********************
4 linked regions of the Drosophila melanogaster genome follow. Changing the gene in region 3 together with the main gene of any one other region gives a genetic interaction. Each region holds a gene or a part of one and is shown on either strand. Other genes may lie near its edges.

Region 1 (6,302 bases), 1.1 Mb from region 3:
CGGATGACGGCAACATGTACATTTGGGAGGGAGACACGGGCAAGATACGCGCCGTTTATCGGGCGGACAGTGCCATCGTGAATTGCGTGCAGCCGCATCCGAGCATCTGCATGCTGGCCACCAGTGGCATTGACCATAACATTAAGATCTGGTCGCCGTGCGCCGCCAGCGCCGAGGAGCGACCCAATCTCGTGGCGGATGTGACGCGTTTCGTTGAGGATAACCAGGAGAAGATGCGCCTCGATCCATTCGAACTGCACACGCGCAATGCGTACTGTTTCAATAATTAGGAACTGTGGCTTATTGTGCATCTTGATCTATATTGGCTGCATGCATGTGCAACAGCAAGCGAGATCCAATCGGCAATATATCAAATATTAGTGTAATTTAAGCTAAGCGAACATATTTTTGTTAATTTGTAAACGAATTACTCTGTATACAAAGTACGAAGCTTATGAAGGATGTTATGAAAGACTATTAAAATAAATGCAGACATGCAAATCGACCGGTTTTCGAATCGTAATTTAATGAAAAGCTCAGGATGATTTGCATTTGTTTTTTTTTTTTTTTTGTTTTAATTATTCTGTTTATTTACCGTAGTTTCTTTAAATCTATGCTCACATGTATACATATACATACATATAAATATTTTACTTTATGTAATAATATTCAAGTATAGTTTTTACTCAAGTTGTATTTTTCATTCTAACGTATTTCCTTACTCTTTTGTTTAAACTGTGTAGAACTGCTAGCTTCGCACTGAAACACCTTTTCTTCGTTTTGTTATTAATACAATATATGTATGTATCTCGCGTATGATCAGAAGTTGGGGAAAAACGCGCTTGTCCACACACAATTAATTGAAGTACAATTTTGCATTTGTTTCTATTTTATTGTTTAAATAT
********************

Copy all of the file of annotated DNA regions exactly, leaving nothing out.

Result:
4 linked regions of the Drosophila melanogaster genome follow. Changing the gene in region 3 together with the main gene of any one other region gives a genetic interaction. Each region holds a gene or a part of one and is shown on either strand. Other genes may lie near its edges.

Region 1 (6,302 bases), 1.1 Mb from region 3:
CGGATGACGGCAACATGTACATTTGGGAGGGAGACACGGGCAAGATACGCGCCGTTTATCGGGCGGACAGTGCCATCGTGAATTGCGTGCAGCCGCATCCGAGCATCTGCATGCTGGCCACCAGTGGCATTGACCATAACATTAAGATCTGGTCGCCGTGCGCCGCCAGCGCCGAGGAGCGACCCAATCTCGTGGCGGATGTGACGCGTTTCGTTGAGGATAACCAGGAGAAGATGCGCCTCGATCCATTCGAACTGCACACGCGCAATGCGTACTGTTTCAATAATTAGGAACTGTGGCTTATTGTGCATCTTGATCTATATTGGCTGCATGCATGTGCAACAGCAAGCGAGATCCAATCGGCAATATATCAAATATTAGTGTAATTTAAGCTAAGCGAACATATTTTTGTTAATTTGTAAACGAATTACTCTGTATACAAAGTACGAAGCTTATGAAGGATGTTATGAAAGACTATTAAAATAAATGCAGACATGCAAATCGACCGGTTTTCGAATCGTAATTTAATGAAAAGCTCAGGATGATTTGCATTTGTTTTTTTTTTTTTTTTGTTTTAATTATTCTGTTTATTTACCGTAGTTTCTTTAAATCTATGCTCACATGTATACATATACATACATATAAATATTTTACTTTATGTAATAATATTCAAGTATAGTTTTTACTCAAGTTGTATTTTTCATTCTAACGTATTTCCTTACTCTTTTGTTTAAACTGTGTAGAACTGCTAGCTTCGCACTGAAACACCTTTTCTTCGTTTTGTTATTAATACAATATATGTATGTATCTCGCGTATGATCAGAAGTTGGGGAAAAACGCGCTTGTCCACACACAATTAATTGAAGTACAATTTTGCATTTGTTTCTATTTTATTGTTTAAATAT